There is an important distinction to be made between the average return of the stock market and the performance variation of individual stocks. To illustrate the significance of this lesson one has only to consider periods in which the S&P 500 (NYSEARCA:SPY) has been stuck in a sideways pattern. Consider the following charts:
The above chart shows the S&P 500 from 1995 to present. Albeit a recent breakout which began July 1, 2016, note that from roughly December 5, 2014 the S&P 500 has gone sideways. Consider the following chart which provides a more recent snapshot:
For the vast majority of an investor's lifetime he or she will be exposed to either bull or bear markets which either go up or down. Yet at present, the investor appears to face a sideways market in which the major indexes remain range bound without a significant and sustained move higher or lower. Should investors thus conclude that stocks are a poor long-term investment?
Can history offer any insights? Consider one of the most pronounced sideways markets in history which occurred between 1975 and 1982. On October 1, 1975, the Dow Jones Industrial Average (NYSEARCA:DIA) stood at 784. Roughly 7 years later, on August 6, 1982, the Dow closed at the exact same 784. Fast forward to the present and with the market currently appearing to be stuck in a similar holding pattern, many forecasters and "experts" are concerned. They fear that in light of corporate earnings declines, weak global growth, unprecedented global monetary policy and investor complacency p/e multiples will fall leading to at worst a major correction or at best a prolonged period of low returns i.e. a sideways market.
It is no wonder that investor bearishness is at a record high. Based on research conducted by Bank of America investors ended June with the highest cash allocation on record at 5.7% on average and the lowest equity allocations in 4 years. Moreover, it looks as if investors are capitulating into bonds with an annualized year-to-date return from global government bonds at 25% in 2016, the highest return in 30 years. These three bearish indicators combined with the fact that inflows into precious metal funds hit a record during the first week of July, all point to the fact that investors are very bearish on global equities. Furthermore, Bank of America, Merrill Lynch's Bull & Bear Indicator, fell to an "extreme bear" reading of 1.6 on June 28. Is the "herd" right about the system? Should investors stay away from stocks?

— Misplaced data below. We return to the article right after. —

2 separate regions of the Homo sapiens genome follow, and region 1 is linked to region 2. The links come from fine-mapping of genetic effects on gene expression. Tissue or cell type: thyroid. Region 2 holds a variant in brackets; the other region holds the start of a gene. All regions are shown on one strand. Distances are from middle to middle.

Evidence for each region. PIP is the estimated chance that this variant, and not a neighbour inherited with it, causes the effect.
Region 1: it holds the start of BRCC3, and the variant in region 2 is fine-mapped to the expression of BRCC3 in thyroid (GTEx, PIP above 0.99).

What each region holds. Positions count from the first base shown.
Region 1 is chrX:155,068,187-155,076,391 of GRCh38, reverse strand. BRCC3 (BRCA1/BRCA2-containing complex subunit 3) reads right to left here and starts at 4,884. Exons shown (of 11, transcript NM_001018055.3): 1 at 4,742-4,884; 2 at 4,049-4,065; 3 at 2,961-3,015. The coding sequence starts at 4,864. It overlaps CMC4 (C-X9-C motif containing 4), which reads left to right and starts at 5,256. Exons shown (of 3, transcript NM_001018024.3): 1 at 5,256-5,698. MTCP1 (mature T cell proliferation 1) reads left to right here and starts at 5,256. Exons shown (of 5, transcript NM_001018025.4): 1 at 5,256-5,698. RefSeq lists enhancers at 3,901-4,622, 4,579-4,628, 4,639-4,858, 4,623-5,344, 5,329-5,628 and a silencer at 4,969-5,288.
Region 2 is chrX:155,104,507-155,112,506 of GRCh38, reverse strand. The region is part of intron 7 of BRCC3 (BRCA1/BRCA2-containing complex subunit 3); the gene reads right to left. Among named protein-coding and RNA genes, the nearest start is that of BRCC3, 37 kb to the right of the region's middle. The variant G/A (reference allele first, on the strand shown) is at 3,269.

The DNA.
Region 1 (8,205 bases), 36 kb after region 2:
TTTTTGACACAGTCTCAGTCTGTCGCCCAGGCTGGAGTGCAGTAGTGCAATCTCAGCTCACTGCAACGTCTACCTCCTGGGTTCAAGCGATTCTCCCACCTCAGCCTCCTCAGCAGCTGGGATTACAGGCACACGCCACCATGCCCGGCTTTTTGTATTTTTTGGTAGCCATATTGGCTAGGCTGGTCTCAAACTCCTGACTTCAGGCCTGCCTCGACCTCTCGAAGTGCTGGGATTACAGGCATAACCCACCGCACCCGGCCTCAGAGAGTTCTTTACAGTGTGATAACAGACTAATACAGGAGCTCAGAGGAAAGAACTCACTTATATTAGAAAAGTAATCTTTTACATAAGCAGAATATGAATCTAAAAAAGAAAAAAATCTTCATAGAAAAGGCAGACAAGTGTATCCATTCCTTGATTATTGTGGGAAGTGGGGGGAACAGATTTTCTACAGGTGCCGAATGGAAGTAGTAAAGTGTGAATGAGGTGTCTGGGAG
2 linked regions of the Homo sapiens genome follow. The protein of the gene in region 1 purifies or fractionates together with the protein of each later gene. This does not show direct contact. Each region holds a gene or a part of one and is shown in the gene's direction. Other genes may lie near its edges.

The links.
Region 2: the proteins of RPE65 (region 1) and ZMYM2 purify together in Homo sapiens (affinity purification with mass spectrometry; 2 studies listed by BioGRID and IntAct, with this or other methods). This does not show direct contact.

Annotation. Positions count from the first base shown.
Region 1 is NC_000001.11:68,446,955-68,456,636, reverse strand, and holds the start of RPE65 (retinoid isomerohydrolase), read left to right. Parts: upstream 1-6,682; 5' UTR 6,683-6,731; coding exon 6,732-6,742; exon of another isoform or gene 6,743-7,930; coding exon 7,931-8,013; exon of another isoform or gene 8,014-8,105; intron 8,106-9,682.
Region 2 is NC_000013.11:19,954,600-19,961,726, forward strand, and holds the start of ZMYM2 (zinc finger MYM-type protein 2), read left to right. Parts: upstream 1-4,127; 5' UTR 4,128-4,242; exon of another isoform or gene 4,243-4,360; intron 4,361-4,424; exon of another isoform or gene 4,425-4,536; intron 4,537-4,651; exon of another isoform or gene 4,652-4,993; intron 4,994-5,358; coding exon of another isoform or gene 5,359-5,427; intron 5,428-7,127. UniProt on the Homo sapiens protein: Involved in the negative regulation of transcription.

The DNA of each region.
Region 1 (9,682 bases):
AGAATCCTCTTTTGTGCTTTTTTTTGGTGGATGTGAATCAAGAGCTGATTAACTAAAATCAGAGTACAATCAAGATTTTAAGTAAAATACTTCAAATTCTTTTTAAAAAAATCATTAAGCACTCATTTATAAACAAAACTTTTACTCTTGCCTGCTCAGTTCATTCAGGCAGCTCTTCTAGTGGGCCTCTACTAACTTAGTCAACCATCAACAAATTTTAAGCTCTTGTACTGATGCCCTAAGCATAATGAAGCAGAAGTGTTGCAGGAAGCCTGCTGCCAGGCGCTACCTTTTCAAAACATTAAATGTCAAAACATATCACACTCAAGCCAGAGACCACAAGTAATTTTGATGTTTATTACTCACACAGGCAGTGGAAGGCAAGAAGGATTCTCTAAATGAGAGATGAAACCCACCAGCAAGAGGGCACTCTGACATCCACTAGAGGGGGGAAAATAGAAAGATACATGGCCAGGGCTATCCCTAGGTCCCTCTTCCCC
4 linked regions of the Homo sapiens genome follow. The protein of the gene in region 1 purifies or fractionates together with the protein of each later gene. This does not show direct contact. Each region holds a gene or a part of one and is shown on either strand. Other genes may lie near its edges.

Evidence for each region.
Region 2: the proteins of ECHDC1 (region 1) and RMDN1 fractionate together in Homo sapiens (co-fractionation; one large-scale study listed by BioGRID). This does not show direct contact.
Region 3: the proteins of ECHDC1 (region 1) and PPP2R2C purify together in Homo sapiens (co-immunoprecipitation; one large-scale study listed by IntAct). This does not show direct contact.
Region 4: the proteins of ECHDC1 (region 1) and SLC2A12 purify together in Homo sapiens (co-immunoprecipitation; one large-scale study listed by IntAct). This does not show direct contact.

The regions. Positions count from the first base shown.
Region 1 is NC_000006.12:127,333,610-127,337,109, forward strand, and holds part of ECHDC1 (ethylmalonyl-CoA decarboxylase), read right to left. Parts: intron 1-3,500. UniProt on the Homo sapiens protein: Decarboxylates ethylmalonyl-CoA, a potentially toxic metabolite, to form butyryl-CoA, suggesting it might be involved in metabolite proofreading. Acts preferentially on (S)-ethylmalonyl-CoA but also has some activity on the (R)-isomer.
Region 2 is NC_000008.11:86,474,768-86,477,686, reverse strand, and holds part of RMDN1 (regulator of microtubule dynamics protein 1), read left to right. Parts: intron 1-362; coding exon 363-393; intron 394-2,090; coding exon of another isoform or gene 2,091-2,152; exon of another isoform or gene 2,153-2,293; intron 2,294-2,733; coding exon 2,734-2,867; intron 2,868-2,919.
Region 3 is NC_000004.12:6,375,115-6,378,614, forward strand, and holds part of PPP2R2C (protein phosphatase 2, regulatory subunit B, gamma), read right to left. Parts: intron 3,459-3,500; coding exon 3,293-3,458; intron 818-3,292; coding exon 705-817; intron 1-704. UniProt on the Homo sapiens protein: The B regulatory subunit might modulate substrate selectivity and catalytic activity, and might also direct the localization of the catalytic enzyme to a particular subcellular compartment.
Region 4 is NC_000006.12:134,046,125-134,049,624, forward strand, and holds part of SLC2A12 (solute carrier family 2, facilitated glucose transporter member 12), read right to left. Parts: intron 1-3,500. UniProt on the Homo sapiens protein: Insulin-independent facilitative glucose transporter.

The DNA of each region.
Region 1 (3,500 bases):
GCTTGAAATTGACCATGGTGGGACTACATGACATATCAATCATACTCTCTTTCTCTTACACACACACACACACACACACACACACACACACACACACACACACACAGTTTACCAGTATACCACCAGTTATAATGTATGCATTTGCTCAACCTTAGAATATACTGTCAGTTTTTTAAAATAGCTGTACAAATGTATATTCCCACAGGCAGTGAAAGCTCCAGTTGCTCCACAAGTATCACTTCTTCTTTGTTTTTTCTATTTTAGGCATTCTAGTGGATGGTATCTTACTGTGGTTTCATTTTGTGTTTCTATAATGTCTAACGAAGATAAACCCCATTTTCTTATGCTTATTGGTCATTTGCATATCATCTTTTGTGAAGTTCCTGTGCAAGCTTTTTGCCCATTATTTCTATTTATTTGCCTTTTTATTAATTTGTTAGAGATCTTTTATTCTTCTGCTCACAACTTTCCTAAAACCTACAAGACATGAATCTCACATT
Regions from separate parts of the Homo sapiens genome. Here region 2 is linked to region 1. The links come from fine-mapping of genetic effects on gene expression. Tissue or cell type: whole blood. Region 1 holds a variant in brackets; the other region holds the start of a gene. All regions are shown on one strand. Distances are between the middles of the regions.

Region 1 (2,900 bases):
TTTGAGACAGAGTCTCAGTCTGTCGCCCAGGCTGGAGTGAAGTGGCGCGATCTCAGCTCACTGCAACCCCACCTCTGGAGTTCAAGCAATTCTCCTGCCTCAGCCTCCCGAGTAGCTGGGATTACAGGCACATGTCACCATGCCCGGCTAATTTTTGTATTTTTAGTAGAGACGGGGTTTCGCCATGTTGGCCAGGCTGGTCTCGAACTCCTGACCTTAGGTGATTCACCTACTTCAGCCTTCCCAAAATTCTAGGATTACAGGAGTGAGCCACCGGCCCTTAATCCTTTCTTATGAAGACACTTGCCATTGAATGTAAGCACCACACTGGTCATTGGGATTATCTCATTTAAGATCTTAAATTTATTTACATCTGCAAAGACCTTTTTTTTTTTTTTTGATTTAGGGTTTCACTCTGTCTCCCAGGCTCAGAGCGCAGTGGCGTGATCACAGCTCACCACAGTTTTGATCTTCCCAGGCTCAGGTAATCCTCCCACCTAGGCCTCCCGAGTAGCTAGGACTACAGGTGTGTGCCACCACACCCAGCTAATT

In Hagstrom's book he points out that during the sideways market explained above which lasted from 1975 through 1982 Warren Buffett and Billy Ruane were both able to generate impressive returns. During this period in which the DOW gained exactly 0 percent, Buffett was able to generate a cumulative return of 676 percent and Ruane was able to generate 415 percent…
It would appear that the herd might be correct in their read about the trend of the system but dead wrong about the trends within the system. Diving deeper, Hagstrom found that over the 8-year period, only 3 percent of the 500 largest stocks on the market at that time went up in price by at least 100 percent in any one year. Yet over rolling 3 year periods, 18.6 percent of the stocks, on average, doubled. That equals 93 out of 500. But when the holding period was extended to 5 years, an average of 38 percent of the stocks went up 100 percent or more; that's 190 out of 500.
What a mistake it would have been to focus on the market average and avoid stocks altogether during this period. To have done so was to ignore the variation within the market and thus to miss out on the myriad of opportunities to generate excess returns by investing in high quality businesses.
Whether using averages to forecast the probable result of votes such as Brexit or perhaps the US presidential election or the future returns of the stock market we would do well to pay attention to the role variance plays as we distinguish between the trend of the system and the trends in the system. We may find that there is much more at stake than simply our ability to generate excess returns over the long term…
For original article published on SeekingAlpha click here.